Smartphone, Dumb Carrier

In June of 2006 I bought a Palm 700w smartphone. Having just upgraded from a Nextel flip phone my mind was completely blown. This new phone ran Windows Mobile 5, synced my calendar & my contacts, gave me access to Microsoft Office mobile, and could run all sorts of applications. I really liked it but had a lot of technical difficulties with this phone. Finally in December of 2007, after at least 3 replacement Palm 700w replacements from Verizon I decided to try a new phone.

My new XV-6800 arrived just before Christmas and it was truly like a Christmas gift. This device even further expanded what I could do from my phone. With Windows Mobile 6 a larger screen, slider keyboard, built in wifi card, & GPS capability; I was now able to do lots more from my phone then I had imagined. I could now remotely control my computer through LogMeIn.com mobile, emails & texting became much easier with the larger keyboard, and best of all I could now use this phone as a WiFi modem for tethering with my laptop. I really loved this phone! Unfortunately however there was also a lot to hate. This phone has turned out to be even more unreliable then the phone it replaced.

As time went on however the biggest problem turned out to be the Network. Verizon? You might ask how I could have a problem with their network, since they have the largest network, with the most coverage.” This is true. However my issue is actually their business practices. I’ve learned that if there’s one thing Verizon does it’s nickel and dime their customers to death. The most glaring example is GPS functionality. The phone I purchased included a chip set which will receive GPS satellite data from satellites launched & run with my tax dollars. Instead of allowing customers to use the equipment they’ve already paid for they make them pay for it, and not just with wit h a one time fee, but rather with a monthly access charge. While the company seems to have realized they were wrong (thanks to a class action lawsuit) and opened up GPS functionality on select handsets, mine of course isn’t one of them, since they haven’t released an update. There are also similar problems with proprietary charging cables and jacks.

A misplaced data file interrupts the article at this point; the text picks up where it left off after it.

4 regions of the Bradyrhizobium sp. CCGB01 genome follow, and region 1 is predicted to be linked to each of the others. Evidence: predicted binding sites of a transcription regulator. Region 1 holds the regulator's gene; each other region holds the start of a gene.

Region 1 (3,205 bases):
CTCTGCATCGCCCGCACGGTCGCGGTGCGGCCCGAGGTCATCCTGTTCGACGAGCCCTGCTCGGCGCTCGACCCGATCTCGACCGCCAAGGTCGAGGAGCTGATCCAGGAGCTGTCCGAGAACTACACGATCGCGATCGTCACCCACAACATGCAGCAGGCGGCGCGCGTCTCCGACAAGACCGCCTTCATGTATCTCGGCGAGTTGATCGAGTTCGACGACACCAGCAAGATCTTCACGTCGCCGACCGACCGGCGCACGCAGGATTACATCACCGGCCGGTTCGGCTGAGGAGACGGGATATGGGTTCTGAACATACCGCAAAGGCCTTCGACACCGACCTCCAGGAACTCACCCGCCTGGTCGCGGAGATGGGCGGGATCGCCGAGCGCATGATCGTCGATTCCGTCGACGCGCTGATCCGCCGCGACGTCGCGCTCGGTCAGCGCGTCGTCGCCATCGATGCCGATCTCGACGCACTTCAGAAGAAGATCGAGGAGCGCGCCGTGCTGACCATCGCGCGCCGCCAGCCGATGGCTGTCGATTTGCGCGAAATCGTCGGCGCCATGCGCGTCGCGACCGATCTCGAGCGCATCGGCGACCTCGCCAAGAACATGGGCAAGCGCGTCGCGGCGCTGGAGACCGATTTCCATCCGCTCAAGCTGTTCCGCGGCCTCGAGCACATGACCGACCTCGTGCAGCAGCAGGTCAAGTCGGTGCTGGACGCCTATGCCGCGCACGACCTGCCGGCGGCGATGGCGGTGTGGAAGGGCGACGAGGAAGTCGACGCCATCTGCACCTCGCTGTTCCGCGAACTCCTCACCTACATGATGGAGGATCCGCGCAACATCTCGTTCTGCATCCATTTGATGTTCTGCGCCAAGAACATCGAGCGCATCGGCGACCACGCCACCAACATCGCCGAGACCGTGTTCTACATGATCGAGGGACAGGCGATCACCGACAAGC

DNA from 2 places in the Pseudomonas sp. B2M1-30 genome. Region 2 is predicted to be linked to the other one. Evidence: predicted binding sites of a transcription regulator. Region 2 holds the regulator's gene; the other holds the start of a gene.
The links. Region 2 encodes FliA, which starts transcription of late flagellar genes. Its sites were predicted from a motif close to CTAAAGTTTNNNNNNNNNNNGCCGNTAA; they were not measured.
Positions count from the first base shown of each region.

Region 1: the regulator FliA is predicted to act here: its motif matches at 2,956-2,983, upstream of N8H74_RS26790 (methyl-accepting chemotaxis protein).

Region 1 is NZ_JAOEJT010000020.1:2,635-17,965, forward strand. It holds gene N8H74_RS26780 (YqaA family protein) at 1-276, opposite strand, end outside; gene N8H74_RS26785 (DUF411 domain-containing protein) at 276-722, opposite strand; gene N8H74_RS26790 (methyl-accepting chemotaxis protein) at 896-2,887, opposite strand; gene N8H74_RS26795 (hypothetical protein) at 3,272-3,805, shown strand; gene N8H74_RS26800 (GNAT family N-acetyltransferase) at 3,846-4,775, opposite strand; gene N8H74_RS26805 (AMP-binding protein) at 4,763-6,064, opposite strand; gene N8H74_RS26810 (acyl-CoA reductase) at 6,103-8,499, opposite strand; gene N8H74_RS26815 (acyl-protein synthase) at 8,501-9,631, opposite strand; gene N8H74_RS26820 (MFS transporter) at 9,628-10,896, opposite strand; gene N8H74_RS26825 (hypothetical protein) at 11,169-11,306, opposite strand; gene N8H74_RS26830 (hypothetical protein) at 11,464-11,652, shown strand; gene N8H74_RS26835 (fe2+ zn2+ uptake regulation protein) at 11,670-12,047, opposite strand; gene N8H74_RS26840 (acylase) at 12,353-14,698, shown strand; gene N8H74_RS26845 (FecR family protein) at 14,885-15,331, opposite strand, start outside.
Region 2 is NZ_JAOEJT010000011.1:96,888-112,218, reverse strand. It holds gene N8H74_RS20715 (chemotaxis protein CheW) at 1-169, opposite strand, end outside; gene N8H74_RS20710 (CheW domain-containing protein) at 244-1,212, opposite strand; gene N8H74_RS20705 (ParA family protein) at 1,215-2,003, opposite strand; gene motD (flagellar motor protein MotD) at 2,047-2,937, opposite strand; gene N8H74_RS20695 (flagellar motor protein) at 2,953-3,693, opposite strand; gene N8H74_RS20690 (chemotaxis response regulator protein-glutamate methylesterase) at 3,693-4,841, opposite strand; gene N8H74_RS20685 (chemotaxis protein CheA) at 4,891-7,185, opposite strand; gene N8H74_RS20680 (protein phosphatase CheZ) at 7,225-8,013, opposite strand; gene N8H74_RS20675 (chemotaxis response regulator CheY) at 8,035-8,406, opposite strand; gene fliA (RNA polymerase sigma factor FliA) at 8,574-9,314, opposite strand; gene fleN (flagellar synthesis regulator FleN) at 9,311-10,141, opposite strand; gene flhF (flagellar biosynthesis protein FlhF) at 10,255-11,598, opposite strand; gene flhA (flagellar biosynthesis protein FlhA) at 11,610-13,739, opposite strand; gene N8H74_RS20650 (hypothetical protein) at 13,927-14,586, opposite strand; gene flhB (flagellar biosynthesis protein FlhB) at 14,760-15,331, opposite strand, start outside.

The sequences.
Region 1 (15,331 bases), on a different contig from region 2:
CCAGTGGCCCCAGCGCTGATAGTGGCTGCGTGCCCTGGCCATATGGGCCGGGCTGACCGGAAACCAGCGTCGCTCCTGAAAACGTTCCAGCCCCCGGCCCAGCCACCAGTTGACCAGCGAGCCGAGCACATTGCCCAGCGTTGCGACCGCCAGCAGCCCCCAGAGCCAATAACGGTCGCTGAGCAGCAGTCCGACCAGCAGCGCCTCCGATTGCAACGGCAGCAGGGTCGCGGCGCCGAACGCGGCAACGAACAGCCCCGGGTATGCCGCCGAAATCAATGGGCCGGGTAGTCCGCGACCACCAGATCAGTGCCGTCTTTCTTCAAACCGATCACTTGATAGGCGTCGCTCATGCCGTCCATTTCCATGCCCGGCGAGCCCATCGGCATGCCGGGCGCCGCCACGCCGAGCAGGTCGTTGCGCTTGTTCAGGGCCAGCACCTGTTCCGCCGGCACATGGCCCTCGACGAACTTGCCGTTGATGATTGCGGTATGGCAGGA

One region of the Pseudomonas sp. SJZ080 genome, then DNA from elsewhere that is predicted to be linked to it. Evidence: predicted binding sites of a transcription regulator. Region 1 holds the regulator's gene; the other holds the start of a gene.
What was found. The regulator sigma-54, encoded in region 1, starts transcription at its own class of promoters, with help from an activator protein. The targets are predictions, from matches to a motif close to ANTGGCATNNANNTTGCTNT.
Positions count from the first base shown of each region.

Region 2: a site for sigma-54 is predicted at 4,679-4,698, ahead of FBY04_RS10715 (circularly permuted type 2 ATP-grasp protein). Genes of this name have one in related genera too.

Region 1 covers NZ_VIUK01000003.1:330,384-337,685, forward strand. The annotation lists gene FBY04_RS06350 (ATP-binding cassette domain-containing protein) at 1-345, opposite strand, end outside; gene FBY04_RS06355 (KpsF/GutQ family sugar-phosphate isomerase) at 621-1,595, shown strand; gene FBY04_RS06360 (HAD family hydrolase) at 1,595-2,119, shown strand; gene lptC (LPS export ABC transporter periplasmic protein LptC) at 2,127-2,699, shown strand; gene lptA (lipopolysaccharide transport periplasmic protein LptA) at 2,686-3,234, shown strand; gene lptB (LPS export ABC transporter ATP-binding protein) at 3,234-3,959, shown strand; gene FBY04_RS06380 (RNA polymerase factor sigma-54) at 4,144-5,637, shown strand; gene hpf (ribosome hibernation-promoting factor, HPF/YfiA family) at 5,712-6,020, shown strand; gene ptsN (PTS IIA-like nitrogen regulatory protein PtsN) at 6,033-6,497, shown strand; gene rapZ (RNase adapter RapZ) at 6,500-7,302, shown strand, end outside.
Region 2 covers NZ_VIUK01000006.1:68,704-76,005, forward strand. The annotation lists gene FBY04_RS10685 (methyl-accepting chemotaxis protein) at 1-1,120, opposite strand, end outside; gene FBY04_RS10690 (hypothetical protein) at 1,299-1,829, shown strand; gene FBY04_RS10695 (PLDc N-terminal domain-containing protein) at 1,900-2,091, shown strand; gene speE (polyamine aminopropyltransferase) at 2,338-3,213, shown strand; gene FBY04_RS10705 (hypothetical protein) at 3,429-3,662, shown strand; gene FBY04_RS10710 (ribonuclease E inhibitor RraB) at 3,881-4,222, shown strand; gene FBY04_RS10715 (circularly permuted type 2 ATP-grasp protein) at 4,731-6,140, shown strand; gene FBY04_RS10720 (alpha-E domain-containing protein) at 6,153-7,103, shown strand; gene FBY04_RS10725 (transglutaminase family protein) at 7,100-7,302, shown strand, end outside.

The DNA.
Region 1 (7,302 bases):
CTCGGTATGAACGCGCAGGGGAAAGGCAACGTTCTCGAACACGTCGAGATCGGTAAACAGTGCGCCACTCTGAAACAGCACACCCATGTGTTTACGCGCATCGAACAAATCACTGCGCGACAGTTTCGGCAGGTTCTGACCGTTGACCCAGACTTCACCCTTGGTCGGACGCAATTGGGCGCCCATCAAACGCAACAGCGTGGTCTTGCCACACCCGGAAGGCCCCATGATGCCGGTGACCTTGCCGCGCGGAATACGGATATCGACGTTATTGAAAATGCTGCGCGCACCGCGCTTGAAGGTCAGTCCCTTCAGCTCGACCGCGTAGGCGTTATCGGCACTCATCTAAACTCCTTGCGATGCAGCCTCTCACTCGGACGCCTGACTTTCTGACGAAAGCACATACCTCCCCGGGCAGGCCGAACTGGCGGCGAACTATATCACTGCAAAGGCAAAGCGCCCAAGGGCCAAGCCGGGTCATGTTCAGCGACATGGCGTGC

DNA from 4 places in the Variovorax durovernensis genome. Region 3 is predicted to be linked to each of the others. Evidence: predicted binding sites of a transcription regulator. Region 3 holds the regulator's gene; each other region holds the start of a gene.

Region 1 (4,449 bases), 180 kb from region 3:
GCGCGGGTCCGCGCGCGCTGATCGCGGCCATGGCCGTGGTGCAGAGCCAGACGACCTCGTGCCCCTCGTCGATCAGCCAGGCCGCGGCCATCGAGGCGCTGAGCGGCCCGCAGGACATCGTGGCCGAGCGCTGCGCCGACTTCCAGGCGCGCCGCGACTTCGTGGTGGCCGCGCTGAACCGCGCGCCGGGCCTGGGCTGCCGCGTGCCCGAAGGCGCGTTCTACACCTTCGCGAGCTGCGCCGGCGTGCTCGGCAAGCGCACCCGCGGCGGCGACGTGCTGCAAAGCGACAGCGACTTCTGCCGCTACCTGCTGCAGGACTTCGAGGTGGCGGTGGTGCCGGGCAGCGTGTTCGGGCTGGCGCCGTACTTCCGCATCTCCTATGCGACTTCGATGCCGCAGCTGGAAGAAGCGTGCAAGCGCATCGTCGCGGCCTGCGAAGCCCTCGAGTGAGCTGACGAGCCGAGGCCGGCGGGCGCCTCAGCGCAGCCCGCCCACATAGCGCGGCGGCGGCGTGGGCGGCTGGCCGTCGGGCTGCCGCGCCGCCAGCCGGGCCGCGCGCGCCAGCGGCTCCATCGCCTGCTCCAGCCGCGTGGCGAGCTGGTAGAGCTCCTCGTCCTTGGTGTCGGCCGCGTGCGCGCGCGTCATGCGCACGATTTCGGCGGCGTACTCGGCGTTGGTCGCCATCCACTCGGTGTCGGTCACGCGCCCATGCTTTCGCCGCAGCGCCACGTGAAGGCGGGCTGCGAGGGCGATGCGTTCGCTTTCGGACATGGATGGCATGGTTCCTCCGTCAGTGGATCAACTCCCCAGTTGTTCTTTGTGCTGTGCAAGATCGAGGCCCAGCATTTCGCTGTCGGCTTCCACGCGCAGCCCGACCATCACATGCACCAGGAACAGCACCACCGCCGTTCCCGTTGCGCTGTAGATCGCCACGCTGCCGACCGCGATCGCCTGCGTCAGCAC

This peaks my interest in the Open Handset Alliance, and Google’s Android. The Open Handset Alliance (formed by Google when Android was released in 2007) is a collection of companies and standards which promote a better experience to users through open standards. While I’m afraid that Verizon would never embrace Android due to the seemingly 180° difference in how they conduct business, it seems the users are asking for devices which run Android, and the rumors seem to indicate that Verizon’s listening. I for one am waiting with bated breath, although if not, it my be my last breath, and a carrier change may be eminent.